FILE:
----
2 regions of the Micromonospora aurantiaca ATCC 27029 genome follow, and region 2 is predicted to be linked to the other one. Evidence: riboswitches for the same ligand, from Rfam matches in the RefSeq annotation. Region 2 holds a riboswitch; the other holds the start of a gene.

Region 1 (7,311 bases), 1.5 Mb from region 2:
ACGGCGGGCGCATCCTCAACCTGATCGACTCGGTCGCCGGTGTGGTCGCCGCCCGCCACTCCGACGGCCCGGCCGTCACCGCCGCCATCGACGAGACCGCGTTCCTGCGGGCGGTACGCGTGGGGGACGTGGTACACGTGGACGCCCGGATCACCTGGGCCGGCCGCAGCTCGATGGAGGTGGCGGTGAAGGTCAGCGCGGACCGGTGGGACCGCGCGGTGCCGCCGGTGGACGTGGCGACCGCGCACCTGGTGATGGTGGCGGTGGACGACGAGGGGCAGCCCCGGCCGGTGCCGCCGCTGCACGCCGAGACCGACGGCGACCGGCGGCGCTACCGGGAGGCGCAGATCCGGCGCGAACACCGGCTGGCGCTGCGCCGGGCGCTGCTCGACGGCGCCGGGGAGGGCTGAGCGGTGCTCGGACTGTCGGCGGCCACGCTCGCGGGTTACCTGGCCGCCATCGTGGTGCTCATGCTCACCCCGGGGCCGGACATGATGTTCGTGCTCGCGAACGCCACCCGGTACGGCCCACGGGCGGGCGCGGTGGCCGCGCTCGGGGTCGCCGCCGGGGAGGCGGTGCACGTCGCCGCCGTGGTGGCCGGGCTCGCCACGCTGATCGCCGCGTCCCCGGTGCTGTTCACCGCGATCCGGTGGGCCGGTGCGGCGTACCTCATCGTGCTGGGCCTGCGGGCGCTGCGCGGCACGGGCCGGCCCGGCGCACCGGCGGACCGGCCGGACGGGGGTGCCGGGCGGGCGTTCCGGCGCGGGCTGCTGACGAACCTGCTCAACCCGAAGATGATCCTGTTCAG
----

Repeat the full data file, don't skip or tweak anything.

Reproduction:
2 regions of the Micromonospora aurantiaca ATCC 27029 genome follow, and region 2 is predicted to be linked to the other one. Evidence: riboswitches for the same ligand, from Rfam matches in the RefSeq annotation. Region 2 holds a riboswitch; the other holds the start of a gene.

Region 1 (7,311 bases), 1.5 Mb from region 2:
ACGGCGGGCGCATCCTCAACCTGATCGACTCGGTCGCCGGTGTGGTCGCCGCCCGCCACTCCGACGGCCCGGCCGTCACCGCCGCCATCGACGAGACCGCGTTCCTGCGGGCGGTACGCGTGGGGGACGTGGTACACGTGGACGCCCGGATCACCTGGGCCGGCCGCAGCTCGATGGAGGTGGCGGTGAAGGTCAGCGCGGACCGGTGGGACCGCGCGGTGCCGCCGGTGGACGTGGCGACCGCGCACCTGGTGATGGTGGCGGTGGACGACGAGGGGCAGCCCCGGCCGGTGCCGCCGCTGCACGCCGAGACCGACGGCGACCGGCGGCGCTACCGGGAGGCGCAGATCCGGCGCGAACACCGGCTGGCGCTGCGCCGGGCGCTGCTCGACGGCGCCGGGGAGGGCTGAGCGGTGCTCGGACTGTCGGCGGCCACGCTCGCGGGTTACCTGGCCGCCATCGTGGTGCTCATGCTCACCCCGGGGCCGGACATGATGTTCGTGCTCGCGAACGCCACCCGGTACGGCCCACGGGCGGGCGCGGTGGCCGCGCTCGGGGTCGCCGCCGGGGAGGCGGTGCACGTCGCCGCCGTGGTGGCCGGGCTCGCCACGCTGATCGCCGCGTCCCCGGTGCTGTTCACCGCGATCCGGTGGGCCGGTGCGGCGTACCTCATCGTGCTGGGCCTGCGGGCGCTGCGCGGCACGGGCCGGCCCGGCGCACCGGCGGACCGGCCGGACGGGGGTGCCGGGCGGGCGTTCCGGCGCGGGCTGCTGACGAACCTGCTCAACCCGAAGATGATCCTGTTCAG